My Father, 104 mins, rated M, opening in cinemas on 31
By MICHELE ASPREY, Lawyer
(This is my review as published
in the June 2007 issue of The New South Wales Law Society
What is the quintessential ‘Australian’ film? Is it Crocodile
Dundee (1986) or Sunday Too Far Away (1975)
– or even Kenny (2006)? Or is it more
highbrow, like Picnic at Hanging Rock (1975)
(2001)? And what about these film that make them
Australian? The film industry tells us that a nation must be able to
tell its own stories on film. But what sort of stories are ‘our’
stories, and how do they reflect the true nature of Australia?
All these questions occurred to me as I watched Romulus,
My Father, a stunningly beautiful new Australian film
based on the memoir of the same name by Raimond Gaita. Gaita was born
in 1946 in Germany. He is now Professor of Moral Philosophy at King’s
College University of London, and Professor of Philosophy at the
Australian Catholic University.
Gaita movingly describes a relationship between father and son, and the
bond between them that somehow makes it possible to live through long
periods of confusion, pain and sorrow. Raimond (young Kodi Smit-McPhee,
who is superb) and Romulus (Eric Bana, also wonderful) live in rural
Victoria during the 1960s. They are mostly without Raimond’s mother,
Christina, a beautiful but troubled young woman (Run Lola
Run’s Franka Potente). Christina feels unable to live
with her husband and young son, but visits occasionally, staying until
she can stand it no longer. Then she returns to city life.
Romulus is a Romanian who came to Australia with his wife and young
son. He makes a living as a blacksmith and farm labourer, but he’s a
resourceful man who can turn his hand to anything if necessary. Still,
life is hard, and it is made harder by the unexpected arrivals and
departures of Christina. She’s an unconventional woman, but both
Raimond and Romulus love her so much that they forgive her, putting up
with her shocking behaviour – which includes brazenly conducting an
affair with Mitru, Romulus’ close friend (Russel Dykstra), and even
having a child with him.
All this is seen through the eyes of young Raimond, who cannot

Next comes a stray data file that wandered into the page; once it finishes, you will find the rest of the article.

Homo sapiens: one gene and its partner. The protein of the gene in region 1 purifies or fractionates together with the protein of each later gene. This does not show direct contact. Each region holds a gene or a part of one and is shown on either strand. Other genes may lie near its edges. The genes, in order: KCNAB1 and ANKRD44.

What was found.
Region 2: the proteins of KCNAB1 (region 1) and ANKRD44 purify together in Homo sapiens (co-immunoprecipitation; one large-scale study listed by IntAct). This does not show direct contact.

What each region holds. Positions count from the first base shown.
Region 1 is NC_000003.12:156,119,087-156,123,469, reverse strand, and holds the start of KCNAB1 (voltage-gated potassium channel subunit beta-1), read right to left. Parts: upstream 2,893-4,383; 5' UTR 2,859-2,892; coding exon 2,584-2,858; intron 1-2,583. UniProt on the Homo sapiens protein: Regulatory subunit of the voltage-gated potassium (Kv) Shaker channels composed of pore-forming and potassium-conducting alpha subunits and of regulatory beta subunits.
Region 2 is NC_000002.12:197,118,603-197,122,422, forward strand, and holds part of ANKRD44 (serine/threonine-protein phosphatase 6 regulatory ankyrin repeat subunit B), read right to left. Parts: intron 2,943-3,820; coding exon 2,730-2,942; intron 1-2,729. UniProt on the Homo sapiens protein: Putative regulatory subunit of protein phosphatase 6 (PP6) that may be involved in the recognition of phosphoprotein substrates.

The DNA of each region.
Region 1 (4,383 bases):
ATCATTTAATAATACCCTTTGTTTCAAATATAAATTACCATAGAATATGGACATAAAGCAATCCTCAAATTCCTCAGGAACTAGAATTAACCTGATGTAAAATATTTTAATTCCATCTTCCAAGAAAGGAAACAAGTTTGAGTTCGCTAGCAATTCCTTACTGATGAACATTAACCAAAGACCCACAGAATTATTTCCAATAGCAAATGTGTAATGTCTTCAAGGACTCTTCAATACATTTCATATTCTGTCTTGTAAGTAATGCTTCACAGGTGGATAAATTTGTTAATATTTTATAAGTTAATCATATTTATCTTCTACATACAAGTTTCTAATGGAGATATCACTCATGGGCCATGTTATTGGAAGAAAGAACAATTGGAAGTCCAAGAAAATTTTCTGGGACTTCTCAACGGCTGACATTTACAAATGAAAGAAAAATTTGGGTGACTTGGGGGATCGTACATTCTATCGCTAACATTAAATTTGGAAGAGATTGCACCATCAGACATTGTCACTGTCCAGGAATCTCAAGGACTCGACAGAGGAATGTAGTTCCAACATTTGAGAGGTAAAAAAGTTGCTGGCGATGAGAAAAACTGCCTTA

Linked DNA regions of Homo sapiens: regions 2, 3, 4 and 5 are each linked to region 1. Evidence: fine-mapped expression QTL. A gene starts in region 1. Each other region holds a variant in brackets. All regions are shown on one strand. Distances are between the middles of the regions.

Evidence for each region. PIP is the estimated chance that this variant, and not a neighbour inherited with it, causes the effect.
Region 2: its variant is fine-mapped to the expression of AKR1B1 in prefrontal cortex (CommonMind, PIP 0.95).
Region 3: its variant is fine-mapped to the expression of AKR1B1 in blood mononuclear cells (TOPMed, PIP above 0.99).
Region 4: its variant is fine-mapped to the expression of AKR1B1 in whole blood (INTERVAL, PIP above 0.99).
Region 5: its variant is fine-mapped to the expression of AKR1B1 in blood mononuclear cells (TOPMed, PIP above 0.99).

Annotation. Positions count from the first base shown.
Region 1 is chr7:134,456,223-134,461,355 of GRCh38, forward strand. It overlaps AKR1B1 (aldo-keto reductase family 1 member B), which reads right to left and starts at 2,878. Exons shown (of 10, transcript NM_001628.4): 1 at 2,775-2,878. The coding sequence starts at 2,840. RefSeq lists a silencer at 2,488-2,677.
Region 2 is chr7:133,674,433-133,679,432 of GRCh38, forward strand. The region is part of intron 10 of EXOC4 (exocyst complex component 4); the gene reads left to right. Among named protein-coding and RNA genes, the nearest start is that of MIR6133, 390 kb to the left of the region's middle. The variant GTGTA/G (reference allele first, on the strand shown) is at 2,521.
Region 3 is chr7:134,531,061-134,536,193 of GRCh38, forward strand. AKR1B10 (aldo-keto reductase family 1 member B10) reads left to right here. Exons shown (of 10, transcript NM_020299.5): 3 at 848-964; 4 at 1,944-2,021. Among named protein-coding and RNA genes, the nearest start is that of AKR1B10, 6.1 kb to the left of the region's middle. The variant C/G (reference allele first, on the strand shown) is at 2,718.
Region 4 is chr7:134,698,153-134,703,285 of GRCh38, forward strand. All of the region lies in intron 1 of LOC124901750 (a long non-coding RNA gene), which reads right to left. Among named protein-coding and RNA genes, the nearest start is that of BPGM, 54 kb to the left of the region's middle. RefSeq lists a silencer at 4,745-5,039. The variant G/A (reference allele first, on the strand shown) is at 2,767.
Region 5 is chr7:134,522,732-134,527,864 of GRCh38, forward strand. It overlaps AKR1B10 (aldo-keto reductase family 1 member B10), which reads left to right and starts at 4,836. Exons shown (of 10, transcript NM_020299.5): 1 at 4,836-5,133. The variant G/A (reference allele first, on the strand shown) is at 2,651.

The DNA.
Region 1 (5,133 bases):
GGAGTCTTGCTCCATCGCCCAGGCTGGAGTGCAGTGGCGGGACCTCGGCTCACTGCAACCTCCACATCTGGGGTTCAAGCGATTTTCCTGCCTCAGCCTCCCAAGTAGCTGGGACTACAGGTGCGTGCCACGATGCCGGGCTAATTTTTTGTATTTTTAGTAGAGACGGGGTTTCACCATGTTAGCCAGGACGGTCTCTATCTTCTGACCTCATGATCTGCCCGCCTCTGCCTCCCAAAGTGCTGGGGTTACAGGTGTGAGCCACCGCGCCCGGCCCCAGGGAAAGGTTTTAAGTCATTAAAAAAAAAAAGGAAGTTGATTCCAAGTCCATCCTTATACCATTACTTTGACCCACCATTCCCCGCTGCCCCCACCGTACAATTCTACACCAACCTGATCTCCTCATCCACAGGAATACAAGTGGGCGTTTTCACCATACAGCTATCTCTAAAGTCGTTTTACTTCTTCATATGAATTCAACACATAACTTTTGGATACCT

understand why Christina and Mitru cannot come to live with his father
and him. Christina’s increasingly reckless behaviour is driven by
violent mood swings from joy to deep depression, and her mental illness
will eventually cause terrible tragedy. But Romulus is Raimond’s rock,
and their love sustains them both – until the dreadful time when
Romulus finally cracks.
The film is full of staggeringly beautiful – and sometimes terrible –
images. There’s a scene in which Raimond sits on a roof all day,
waiting. The scene does not change, but the lighting does, 3 times,
from day to dusk to starlight. It is simply exquisite. The director of
photography is Geoffrey Simpson, who also filmed Scott Hick’s Shine (1996)
and Gillian Armstrong’s Oscar & Lucinda (1997).
He has a great feel for rural Victoria. The wheat fields literally
glow. The most terrible image is one that comes at the end of a
sequence in which Romulus and his friend go into the egg business. The
chickens get sick and have to be destroyed and buried. A single wing
remains above ground. It’s an image that will stay with you.
Along with all this angst, struggle, and beauty come snippets of
philosophy. Romulus and his friends read the philosophers and quote
Bertrand Russell: ‘The time you enjoy wasting is not wasted time,’ and
Marcus Aurelius: ‘The universe is change; our life is what our thoughts
make it.’ Raimond takes all this in and it sustains him, later, when he
must make his way alone.
I can think of only a handful of Australian films that focus on the
migrant experience. They’re a Weird
Mob did it in 1966 using comedy. Love’s
Brother (2004) slid into cliché and so had
nothing new to say. La Spagnola (2001) was
confused and over-exaggerated for laughs. Better was Little
Fish (2004). Its setting in Cabramatta (Sydney’s Little
Saigon) is more than just background – it almost becomes a character in
Romulus, My Father tells a story that is not told often
enough. It is not a perfect film, but it is a worthy piece to add to
the vast jigsaw puzzle of the Australian story. It has been made with
great care. First time feature director, the actor and theatre director
Richard Roxburgh can take another bow.